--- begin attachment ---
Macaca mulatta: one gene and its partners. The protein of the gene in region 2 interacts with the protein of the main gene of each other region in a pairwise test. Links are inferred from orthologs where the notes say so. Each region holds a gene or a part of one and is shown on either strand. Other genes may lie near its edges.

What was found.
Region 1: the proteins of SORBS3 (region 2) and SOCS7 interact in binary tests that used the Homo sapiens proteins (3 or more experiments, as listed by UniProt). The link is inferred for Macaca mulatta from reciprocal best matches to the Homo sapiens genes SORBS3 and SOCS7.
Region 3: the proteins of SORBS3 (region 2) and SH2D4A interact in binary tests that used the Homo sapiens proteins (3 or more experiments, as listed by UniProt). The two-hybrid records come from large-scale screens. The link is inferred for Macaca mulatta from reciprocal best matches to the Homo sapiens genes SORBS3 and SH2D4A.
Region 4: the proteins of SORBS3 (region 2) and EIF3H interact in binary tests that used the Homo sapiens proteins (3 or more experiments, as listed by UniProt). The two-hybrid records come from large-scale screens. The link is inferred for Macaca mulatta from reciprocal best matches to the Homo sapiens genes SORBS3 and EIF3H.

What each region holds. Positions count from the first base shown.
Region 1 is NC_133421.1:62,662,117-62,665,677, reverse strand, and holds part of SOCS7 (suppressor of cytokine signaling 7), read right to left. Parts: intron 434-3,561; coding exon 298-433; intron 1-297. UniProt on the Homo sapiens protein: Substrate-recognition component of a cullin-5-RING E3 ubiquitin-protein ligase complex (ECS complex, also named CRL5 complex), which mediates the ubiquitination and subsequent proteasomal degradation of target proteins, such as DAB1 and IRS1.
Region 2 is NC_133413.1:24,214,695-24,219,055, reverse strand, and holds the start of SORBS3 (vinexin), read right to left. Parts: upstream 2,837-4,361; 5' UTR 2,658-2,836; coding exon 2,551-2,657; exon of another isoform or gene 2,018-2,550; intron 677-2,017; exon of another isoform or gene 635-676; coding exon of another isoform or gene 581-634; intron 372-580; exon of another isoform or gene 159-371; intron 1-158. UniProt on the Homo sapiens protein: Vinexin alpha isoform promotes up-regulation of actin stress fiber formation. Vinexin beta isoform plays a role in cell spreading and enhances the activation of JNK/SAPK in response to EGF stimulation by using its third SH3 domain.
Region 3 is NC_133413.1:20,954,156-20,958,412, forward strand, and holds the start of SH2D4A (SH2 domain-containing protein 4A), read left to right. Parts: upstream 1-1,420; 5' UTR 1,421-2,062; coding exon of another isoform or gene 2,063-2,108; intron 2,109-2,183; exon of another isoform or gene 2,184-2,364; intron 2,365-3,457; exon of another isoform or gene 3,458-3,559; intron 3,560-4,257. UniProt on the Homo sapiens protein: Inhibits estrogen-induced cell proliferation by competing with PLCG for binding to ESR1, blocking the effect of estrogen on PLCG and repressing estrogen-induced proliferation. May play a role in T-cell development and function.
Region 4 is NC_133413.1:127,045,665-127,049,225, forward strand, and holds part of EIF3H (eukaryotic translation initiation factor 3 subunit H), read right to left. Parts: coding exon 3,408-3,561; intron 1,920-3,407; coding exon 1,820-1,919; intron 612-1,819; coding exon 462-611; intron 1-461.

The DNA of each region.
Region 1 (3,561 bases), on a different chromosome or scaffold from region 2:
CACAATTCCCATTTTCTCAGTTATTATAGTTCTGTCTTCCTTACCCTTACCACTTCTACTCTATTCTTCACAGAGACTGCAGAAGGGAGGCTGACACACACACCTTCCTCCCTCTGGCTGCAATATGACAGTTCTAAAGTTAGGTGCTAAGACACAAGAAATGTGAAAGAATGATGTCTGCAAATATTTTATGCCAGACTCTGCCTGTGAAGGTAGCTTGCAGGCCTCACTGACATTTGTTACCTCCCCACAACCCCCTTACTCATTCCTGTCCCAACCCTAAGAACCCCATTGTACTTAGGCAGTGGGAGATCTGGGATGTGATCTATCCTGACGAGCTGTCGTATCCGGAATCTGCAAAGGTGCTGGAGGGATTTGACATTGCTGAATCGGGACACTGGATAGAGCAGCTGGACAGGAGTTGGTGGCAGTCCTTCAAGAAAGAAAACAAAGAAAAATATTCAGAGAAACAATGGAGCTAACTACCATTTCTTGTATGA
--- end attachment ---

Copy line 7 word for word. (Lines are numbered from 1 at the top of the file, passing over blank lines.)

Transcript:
Region 1 is NC_133421.1:62,662,117-62,665,677, reverse strand, and holds part of SOCS7 (suppressor of cytokine signaling 7), read right to left. Parts: intron 434-3,561; coding exon 298-433; intron 1-297. UniProt on the Homo sapiens protein: Substrate-recognition component of a cullin-5-RING E3 ubiquitin-protein ligase complex (ECS complex, also named CRL5 complex), which mediates the ubiquitination and subsequent proteasomal degradation of target proteins, such as DAB1 and IRS1.